I found the following note by his granddaughter, Josie Ellen Comstock, written probably soon after he died as the handwriting was that of a child:
"Grandpa Comstock died on Thanksgiving Day on November 29th, 1928. His funeral was held on the following Saturday. He had many, many friends. Nearly every seat in the church was full. He had many flowers. There were so many they had to be put way out at the side of the grave. Some Negroes who knew Grandpa sat outside of the church during the funeral. I was eleven years old when Grandpa died."
To continue down my COMSTOCK line, go here
|Theodore COMSTOCK was born on 12 December 1861 in Missouri.28 He died on 1 March 1862 at the age of 0 in Missouri.|
|Randolph "Dolph" COMSTOCK151,157,164,169,170 was born on 11 December 1865 in Lamar County, Texas.143,162,171 He died on 27 January 1924 at the age of 58 in Uniontown, Crawford County, Arkansas.172 |
From VAN BUREN PRESS, Aug 5, 1882:
The Normal [Teacher's] Institute for the 12th Judicial district met at the Presbyterian Curch in Van Buren on the 2 of Aug. Attendees included Dolph Comstock, Uniontown. [He was 17.]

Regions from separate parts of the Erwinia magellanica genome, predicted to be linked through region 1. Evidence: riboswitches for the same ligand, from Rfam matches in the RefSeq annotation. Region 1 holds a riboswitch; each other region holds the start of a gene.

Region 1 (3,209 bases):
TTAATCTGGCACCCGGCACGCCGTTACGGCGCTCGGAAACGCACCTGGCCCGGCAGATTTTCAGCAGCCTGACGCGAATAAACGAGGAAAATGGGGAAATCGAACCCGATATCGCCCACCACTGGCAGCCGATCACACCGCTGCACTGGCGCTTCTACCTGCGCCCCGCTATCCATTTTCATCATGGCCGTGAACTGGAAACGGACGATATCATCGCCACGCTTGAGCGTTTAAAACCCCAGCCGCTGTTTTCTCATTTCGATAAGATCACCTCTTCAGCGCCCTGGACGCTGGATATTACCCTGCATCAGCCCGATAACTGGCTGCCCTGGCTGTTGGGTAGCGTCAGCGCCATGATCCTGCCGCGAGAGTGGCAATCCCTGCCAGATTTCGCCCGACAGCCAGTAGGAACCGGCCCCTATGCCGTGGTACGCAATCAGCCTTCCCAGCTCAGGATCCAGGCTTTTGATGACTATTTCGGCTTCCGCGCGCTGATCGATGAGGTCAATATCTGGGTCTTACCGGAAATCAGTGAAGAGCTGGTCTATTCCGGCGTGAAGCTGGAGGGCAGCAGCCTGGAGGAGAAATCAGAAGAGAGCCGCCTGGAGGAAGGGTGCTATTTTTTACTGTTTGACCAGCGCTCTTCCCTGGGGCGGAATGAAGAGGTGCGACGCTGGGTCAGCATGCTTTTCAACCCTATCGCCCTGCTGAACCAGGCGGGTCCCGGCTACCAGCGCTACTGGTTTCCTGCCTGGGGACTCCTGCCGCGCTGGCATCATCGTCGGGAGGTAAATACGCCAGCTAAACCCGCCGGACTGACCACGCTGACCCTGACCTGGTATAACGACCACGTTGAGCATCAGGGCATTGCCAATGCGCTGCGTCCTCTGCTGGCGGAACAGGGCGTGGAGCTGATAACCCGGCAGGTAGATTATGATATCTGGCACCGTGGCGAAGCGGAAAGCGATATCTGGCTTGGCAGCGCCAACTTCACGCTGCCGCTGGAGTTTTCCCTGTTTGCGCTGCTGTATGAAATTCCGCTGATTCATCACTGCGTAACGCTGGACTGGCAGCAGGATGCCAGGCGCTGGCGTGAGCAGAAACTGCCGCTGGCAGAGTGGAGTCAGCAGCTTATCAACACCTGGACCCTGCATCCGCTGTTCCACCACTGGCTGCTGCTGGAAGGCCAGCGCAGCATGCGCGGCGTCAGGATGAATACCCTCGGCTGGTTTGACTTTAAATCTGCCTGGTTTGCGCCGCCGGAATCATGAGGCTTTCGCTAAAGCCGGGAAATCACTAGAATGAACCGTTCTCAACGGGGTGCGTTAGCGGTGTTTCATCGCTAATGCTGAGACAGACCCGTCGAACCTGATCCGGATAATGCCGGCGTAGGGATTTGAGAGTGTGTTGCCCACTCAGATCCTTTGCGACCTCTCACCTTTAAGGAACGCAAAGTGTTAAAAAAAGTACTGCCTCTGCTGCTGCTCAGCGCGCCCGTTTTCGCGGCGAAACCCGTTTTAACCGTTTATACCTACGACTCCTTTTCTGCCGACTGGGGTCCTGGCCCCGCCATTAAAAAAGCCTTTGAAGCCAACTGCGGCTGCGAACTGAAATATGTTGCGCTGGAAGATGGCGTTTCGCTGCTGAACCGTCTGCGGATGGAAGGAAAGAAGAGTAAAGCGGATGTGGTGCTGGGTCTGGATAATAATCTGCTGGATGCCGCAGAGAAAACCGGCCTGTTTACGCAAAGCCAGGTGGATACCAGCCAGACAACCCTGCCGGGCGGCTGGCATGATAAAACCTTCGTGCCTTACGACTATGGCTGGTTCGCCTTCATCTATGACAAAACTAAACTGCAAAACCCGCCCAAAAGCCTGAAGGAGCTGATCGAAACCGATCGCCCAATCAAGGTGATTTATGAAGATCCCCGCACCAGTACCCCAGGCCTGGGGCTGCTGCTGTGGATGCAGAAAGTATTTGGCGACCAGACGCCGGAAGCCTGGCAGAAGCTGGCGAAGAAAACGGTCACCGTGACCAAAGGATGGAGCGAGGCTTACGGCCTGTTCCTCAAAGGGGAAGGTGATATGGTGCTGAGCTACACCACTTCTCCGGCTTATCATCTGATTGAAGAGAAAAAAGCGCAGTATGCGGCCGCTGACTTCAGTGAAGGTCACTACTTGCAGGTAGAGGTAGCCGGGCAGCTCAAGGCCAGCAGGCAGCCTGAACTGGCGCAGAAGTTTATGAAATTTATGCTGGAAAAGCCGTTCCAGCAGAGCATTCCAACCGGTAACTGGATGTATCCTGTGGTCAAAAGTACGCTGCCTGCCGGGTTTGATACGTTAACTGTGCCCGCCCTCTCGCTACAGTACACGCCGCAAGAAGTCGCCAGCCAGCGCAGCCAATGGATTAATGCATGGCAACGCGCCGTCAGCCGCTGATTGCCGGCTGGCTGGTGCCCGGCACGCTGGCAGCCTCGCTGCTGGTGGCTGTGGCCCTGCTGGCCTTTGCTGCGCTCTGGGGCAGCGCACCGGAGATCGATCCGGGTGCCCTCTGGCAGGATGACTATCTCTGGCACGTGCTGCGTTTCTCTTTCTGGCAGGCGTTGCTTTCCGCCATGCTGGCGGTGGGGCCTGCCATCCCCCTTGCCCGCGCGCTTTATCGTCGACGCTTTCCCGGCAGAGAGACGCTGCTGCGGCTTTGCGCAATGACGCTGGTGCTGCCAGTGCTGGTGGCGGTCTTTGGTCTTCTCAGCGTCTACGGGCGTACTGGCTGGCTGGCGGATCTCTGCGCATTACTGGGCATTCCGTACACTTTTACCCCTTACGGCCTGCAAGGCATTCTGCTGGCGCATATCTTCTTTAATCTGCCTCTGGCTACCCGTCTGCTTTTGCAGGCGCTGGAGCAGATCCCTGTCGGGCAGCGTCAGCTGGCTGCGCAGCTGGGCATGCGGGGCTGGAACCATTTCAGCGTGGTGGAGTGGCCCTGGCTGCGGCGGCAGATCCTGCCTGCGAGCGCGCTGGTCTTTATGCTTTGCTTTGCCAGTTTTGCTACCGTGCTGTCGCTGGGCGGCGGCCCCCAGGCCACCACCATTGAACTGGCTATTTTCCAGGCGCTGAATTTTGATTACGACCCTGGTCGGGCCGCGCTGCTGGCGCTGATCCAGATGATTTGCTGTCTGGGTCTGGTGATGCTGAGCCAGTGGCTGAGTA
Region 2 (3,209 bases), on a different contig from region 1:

OBITUARIES, DEATH NOTICES AND NEWS ITEMS EXTRACTED FROM THE VAN BUREN ARGUS, Vol. 2, Fran Alverson Warren, 2001; p.6
30 Jan 1889 Mr. R. Comstock returned last Saturday from Rocky Comfort, Missouri, where he has been for the past six months. [Probably staying with his grandmother Rebeckah Brown]
20 Feb 1889 Mrs. Brown, the grandmother of R. Comstock, and Miss Fannie Davidson, his cousin, came home with that gentleman and remained a few days visiting their relatives.
1890 Reconstructed Census shows R. Comstock in the Uniontown School District; Section 31,Township 11,Range 33
Paid Poll Tax in Crawford County, AR in 1892
R. Comstock, age 24, married T. U. Spier, age 21, on 13 May 1890, Crawford Co, AR; J. B. C. Turman, JP.
OBITUARIES, DEATH NOTICES AND NEWS ITEMS EXTRACTED FROM THE VAN BUREN ARGUS, Vol. 3, Fran Alverson Warren, 2001; p.30-31
20 Jul 1892 UNIONTOWN SCHOOL REPORT Submitted for the Uniontown Subscription School for the term of four and one fourth months, ending July 1st, 1892........ The term closed with an exhibition, which drew a crowd of about 400 people. The program was long, but was met with applause throughout the performance. The next term will be public school, beginning the 11th inst..... Respectfully, R. Comstock, Teacher.
OBITUARIES, DEATH NOTICES AND NEWS ITEMS EXTRACTED FROM THE VAN BUREN ARGUS; VOLUME 2; Fran Alverson Warren, 2001;
p.6: 30 Jan 1889 Mr. R. Comstock returned last Saturday from Rocky Comfort, MO, where he has been for the past six months.
p.9: 20 Feb 1889 Mrs. Brown, the grandmother of R. Comstock, and Miss Fannie Davidson, his cousin, came home with that gentleman and remained a few days visiting their relative.
OBITUARIES, DEATH NOTICES AND NEWS ITEMS EXTRACTED FROM THE VAN BUREN ARGUS, Vol. 4, Fran Alverson Warren, 2001;